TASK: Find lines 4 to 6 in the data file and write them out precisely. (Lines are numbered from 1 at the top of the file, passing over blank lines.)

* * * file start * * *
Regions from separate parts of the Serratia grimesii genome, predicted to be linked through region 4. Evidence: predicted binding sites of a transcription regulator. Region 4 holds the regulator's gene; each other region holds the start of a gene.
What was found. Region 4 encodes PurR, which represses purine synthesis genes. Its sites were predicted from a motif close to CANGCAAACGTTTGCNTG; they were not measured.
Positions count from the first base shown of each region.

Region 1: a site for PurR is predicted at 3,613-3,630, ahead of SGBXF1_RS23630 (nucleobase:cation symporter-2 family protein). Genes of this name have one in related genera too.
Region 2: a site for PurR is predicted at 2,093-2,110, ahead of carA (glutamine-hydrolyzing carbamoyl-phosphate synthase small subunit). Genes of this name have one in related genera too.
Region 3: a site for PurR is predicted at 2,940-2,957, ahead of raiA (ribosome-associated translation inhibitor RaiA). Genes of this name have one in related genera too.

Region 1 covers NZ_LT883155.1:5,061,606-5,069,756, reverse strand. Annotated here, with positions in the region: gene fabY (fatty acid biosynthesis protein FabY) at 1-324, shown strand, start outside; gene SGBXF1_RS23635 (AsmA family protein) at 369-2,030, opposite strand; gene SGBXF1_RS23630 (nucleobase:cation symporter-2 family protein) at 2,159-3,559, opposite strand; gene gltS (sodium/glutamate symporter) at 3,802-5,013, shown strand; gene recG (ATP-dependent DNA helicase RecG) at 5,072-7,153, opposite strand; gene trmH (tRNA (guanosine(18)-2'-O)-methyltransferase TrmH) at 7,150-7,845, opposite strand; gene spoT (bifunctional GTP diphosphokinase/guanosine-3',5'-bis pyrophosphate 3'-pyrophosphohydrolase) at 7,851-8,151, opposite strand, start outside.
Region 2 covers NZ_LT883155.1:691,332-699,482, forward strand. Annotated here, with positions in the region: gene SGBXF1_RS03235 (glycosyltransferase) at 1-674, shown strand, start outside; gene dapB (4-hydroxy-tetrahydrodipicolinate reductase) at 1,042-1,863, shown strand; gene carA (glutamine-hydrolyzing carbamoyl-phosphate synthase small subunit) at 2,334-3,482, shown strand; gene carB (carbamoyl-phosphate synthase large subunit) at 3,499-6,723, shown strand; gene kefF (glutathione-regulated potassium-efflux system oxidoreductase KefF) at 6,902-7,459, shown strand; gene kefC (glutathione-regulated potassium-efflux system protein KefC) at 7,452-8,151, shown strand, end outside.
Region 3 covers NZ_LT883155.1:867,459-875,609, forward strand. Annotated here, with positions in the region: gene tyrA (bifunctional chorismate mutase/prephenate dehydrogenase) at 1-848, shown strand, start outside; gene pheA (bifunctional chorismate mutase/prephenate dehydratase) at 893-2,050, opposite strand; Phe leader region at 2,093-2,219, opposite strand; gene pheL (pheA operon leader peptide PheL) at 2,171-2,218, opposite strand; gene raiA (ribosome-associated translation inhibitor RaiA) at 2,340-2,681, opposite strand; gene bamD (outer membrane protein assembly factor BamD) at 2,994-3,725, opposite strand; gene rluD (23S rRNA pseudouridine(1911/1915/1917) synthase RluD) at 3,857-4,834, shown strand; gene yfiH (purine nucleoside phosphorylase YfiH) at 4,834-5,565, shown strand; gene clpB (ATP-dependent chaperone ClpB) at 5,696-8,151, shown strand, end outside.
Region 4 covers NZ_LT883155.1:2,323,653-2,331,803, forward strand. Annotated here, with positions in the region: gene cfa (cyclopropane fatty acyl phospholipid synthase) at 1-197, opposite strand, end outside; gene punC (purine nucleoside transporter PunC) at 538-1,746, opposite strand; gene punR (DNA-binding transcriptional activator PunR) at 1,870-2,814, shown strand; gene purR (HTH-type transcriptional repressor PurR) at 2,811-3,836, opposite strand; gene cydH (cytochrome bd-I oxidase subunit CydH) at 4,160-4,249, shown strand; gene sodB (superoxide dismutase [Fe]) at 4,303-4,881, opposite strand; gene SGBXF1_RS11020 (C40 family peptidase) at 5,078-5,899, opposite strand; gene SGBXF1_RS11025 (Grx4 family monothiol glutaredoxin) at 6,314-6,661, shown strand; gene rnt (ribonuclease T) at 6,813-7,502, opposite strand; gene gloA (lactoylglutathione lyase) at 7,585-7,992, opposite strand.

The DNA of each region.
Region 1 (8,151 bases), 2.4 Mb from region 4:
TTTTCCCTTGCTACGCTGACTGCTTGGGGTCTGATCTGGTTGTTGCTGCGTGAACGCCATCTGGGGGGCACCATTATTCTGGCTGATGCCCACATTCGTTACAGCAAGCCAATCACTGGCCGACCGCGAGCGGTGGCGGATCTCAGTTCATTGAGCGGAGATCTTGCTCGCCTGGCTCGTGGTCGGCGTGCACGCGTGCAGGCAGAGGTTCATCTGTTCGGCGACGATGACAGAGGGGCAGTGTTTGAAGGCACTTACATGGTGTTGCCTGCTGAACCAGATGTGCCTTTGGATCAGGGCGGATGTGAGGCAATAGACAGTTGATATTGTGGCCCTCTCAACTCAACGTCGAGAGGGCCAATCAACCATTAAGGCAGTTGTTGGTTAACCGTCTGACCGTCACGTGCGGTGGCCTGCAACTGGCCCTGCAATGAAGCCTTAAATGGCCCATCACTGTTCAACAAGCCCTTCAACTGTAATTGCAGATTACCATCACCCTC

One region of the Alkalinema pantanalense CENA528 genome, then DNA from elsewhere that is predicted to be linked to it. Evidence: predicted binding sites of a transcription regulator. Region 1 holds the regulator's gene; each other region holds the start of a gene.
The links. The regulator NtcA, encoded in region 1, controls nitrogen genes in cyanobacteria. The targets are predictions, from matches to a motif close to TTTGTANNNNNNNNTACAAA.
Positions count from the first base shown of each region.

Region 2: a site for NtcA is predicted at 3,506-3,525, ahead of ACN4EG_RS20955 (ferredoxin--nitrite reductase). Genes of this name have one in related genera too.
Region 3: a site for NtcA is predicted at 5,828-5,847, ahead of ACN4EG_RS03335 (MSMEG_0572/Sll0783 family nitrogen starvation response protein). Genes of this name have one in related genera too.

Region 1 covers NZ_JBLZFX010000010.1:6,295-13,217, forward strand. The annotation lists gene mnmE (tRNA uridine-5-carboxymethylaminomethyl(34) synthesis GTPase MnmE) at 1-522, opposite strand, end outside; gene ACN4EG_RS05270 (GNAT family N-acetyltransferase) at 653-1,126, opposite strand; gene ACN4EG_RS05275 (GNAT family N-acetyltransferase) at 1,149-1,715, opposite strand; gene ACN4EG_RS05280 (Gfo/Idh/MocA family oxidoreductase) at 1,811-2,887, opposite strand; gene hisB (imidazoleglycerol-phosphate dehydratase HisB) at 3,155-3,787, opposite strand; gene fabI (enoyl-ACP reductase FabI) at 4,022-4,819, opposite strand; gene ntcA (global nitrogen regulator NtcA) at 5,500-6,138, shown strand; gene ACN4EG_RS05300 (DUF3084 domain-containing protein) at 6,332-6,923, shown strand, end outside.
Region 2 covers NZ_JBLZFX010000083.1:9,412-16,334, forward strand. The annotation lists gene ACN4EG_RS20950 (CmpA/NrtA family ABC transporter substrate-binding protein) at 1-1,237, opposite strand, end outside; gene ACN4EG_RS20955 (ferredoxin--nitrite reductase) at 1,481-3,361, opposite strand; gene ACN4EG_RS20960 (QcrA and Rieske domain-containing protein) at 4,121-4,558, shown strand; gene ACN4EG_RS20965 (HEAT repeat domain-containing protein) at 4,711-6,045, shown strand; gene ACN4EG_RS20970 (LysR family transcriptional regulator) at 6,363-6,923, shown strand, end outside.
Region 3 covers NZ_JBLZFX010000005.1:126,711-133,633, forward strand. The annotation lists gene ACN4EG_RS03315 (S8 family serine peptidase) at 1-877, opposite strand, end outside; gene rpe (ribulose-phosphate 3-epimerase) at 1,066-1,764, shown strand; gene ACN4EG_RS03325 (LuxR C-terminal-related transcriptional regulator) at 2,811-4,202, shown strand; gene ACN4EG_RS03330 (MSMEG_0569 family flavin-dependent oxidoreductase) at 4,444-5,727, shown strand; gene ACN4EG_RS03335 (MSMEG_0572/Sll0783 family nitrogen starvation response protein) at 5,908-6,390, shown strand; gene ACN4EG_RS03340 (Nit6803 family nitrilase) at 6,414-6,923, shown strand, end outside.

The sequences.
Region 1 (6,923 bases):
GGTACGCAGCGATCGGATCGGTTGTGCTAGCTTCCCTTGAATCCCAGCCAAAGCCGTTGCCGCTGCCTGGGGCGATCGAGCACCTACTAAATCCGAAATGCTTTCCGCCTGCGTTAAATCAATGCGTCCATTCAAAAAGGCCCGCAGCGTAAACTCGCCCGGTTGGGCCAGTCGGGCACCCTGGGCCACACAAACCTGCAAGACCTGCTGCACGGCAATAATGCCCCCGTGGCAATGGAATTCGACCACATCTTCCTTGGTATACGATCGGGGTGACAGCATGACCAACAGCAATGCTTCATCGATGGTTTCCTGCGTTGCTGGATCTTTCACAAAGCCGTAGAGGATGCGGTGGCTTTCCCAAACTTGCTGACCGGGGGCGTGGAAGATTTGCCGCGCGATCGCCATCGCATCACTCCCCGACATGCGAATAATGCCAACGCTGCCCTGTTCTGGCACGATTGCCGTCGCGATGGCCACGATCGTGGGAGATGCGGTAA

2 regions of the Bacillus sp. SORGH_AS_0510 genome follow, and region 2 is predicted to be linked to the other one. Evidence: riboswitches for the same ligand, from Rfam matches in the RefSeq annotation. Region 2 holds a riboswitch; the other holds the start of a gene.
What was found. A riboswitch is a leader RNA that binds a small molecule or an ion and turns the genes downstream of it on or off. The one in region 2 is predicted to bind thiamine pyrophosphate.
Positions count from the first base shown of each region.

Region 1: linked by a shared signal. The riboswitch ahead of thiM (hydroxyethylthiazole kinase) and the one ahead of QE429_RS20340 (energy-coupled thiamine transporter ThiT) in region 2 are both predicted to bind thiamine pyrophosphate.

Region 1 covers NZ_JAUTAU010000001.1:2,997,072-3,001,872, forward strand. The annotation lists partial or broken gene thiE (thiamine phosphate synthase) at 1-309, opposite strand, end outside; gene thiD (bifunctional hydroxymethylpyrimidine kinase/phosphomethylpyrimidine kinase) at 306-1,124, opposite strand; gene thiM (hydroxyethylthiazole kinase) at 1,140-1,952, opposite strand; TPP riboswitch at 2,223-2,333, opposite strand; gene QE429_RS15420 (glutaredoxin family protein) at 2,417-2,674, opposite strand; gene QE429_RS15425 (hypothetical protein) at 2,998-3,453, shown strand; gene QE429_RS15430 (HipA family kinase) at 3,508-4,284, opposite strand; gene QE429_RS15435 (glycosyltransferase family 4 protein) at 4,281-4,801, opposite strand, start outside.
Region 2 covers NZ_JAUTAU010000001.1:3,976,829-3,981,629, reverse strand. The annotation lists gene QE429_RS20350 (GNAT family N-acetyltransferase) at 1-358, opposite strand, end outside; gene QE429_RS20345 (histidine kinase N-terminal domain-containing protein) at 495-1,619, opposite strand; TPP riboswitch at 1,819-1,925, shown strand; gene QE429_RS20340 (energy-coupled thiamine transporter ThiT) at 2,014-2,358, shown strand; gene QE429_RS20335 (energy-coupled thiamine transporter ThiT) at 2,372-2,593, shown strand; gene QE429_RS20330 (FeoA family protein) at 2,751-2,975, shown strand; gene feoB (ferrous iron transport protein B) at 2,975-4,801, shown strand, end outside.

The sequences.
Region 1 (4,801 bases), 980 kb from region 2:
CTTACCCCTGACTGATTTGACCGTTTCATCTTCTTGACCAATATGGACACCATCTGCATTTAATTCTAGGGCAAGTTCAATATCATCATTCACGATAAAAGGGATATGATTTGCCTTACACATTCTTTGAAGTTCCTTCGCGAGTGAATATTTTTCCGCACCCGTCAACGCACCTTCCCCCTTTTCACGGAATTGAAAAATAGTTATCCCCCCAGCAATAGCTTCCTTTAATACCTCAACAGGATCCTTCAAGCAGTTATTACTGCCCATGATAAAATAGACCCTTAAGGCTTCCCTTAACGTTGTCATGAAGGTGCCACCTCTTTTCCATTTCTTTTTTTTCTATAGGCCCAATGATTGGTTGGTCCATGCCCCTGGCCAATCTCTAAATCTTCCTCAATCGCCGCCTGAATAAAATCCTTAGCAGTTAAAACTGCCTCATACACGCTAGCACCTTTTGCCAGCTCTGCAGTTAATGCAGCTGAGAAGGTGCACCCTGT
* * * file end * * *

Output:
Region 1: a site for PurR is predicted at 3,613-3,630, ahead of SGBXF1_RS23630 (nucleobase:cation symporter-2 family protein). Genes of this name have one in related genera too.
Region 2: a site for PurR is predicted at 2,093-2,110, ahead of carA (glutamine-hydrolyzing carbamoyl-phosphate synthase small subunit). Genes of this name have one in related genera too.
Region 3: a site for PurR is predicted at 2,940-2,957, ahead of raiA (ribosome-associated translation inhibitor RaiA). Genes of this name have one in related genera too.